Pat Burrell at one year and $16 million, or Raul Ibanez for three years and $30 million? I'm pretty sure that there's a right answer to this question, and just as sure that the Phillies didn't land on it.
I was at Safeco Field on Tuesday, watching a fast-moving game that was on pace to wrap up 3-2 Mariners in about two and a half hours, and ended up with one of the longest, craziest games I've ever attended.
I scored this game. I've been working on an article about scoring and finding a good card to match your style, and thought I'd finally settled on one. This game, of course, became the torture-test for a scorecard:
The Seattle Mariners hired Bill Bavasi as their new general manager Nov. 7, replacing Pat Gillick. Bavasi spent 19 years with the Angels, working his way up from his first job as a minor league administrator. As general manager from 1994 to 1999, the team finished below .500 in four of six seasons. But the farm system that Bavasi presided over during that time would generate much of the core for the Angels' 2002 championship team, including Troy Glaus, Troy Percival, Darin Erstad and others. Bavasi spent the last two years overseeing the Dodgers' farm system as director of player development. He takes over the Mariners coming off four straight years of 90+ wins, with Gillick staying on as a consultant. BP spoke to Bavasi about the team's off-season signings, the risk of long-term contracts, the changing nature of major league talent and more.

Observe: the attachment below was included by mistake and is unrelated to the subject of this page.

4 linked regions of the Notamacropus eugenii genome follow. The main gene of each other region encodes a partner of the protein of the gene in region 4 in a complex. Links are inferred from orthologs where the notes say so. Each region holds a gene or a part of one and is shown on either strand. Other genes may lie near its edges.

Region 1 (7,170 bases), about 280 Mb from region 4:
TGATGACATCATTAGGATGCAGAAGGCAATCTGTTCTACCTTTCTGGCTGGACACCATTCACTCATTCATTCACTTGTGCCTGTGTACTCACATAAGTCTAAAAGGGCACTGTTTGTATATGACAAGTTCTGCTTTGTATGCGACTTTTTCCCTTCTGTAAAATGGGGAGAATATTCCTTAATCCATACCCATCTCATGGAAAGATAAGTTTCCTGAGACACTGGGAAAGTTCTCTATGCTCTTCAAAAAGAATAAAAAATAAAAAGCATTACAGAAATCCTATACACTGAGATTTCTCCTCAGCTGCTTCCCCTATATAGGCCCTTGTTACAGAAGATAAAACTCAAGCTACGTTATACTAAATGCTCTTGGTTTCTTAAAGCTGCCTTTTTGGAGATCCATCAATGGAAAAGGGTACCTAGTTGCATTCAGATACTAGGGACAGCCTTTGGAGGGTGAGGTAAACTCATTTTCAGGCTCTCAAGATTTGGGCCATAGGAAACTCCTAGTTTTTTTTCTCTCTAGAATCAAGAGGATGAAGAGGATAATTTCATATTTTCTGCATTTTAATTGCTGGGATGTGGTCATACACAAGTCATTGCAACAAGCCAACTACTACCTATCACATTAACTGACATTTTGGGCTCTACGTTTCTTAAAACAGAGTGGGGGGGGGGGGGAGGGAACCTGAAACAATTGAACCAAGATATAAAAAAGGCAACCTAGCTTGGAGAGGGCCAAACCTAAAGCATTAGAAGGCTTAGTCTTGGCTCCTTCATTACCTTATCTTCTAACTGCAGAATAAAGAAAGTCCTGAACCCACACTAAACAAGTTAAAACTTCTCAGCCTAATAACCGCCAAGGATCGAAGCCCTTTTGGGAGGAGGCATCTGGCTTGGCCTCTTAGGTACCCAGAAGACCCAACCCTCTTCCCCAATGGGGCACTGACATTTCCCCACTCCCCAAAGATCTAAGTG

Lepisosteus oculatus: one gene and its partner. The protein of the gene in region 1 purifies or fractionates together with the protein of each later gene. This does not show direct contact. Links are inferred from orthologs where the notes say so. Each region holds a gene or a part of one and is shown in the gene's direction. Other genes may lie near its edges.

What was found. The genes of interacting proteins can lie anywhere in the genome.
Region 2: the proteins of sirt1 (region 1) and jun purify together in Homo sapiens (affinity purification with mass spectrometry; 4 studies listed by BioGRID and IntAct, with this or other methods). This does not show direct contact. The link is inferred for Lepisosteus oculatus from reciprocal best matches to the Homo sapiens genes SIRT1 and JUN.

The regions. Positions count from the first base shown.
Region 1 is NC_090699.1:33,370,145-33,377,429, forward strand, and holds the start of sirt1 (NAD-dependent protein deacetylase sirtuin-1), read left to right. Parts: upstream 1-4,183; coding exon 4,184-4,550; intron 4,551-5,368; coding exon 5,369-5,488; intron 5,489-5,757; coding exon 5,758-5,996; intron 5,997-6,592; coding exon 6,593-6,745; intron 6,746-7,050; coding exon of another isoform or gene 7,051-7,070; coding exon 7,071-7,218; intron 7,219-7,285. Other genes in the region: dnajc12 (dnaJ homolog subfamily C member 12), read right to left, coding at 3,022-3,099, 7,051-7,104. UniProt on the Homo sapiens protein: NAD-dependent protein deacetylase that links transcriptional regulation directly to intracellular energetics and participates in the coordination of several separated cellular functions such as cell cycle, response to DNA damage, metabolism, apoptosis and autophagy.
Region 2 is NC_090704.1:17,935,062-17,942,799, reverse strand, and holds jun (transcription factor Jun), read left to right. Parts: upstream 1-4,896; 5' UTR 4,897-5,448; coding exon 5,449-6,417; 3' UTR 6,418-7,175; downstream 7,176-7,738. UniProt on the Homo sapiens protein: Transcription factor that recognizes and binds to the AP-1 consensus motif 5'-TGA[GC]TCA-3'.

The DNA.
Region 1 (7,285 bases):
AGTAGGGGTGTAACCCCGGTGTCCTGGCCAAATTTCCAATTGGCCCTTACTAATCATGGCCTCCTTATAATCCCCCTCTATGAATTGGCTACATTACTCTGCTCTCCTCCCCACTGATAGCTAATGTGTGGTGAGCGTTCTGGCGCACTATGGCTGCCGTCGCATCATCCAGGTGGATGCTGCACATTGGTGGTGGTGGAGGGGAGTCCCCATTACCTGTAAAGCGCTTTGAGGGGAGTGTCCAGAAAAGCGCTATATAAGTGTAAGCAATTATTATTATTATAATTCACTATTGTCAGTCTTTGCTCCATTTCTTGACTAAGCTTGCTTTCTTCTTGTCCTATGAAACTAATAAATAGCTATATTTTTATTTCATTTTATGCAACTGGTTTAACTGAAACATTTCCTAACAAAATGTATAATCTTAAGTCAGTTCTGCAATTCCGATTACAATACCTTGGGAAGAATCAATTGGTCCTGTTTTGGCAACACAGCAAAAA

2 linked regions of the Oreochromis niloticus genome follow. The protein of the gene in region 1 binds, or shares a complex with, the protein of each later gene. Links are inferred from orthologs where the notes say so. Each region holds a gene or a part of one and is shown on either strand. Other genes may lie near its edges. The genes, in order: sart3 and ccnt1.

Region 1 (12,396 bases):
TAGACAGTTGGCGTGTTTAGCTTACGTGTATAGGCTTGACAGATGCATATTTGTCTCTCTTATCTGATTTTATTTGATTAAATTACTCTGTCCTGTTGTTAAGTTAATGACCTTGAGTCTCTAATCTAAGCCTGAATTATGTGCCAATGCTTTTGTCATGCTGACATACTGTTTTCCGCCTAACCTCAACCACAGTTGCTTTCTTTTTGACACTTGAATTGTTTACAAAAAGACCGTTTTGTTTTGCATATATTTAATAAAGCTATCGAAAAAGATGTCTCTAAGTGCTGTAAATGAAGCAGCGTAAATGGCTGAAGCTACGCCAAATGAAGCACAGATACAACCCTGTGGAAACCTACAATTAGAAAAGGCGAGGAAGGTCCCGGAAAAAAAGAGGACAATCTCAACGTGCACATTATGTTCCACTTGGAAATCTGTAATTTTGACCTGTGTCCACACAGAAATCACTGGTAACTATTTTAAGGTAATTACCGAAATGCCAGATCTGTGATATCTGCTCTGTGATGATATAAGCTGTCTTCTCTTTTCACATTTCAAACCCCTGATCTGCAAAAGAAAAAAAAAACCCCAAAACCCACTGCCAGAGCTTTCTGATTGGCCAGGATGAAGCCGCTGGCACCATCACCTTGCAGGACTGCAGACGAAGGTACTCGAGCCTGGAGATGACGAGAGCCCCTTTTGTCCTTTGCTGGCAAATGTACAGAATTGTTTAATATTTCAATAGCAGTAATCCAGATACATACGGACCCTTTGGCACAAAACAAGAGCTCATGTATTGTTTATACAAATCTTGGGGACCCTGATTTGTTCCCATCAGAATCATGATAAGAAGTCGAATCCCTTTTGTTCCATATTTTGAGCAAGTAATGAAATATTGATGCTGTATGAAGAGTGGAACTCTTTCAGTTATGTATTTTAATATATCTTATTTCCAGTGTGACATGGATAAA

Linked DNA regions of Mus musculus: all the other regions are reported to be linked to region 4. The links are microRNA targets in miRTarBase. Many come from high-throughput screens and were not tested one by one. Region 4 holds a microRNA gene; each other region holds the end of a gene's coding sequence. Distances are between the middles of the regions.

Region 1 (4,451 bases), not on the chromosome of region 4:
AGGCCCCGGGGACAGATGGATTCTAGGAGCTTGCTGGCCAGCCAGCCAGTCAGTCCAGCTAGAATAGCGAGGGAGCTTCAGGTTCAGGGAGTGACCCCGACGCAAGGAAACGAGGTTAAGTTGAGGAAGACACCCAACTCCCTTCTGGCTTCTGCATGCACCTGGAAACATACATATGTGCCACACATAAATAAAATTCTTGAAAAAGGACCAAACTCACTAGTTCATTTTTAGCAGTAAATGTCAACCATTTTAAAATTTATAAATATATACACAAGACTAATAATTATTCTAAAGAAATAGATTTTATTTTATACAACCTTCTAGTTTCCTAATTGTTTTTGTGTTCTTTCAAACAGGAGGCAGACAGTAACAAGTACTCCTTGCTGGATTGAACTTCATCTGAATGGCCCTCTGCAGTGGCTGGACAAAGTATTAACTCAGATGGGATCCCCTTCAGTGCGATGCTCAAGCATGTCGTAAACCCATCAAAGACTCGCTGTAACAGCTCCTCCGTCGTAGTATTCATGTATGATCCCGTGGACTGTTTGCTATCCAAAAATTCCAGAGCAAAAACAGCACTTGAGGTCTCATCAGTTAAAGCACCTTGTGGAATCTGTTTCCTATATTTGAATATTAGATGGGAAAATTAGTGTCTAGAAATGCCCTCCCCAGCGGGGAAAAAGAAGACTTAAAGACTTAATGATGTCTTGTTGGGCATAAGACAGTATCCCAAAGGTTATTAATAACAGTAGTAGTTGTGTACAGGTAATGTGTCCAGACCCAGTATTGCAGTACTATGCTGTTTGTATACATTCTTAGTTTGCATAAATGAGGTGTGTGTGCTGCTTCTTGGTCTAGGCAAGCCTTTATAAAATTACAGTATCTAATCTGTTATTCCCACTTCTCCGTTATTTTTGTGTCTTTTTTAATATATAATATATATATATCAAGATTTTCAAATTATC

The Seattle Mariners hired Bill Bavasi as their new general manager Nov. 7, replacing Pat Gillick. Bavasi spent 19 years with the Angels, working his way up from his first job as a minor league administrator. As general manager from 1994 to 1999, the team finished below .500 in four of six seasons. But the farm system that Bavasi presided over during that time would generate much of the core for the Angels' 2002 championship team, including Troy Glaus, Troy Percival, Darin Erstad and others.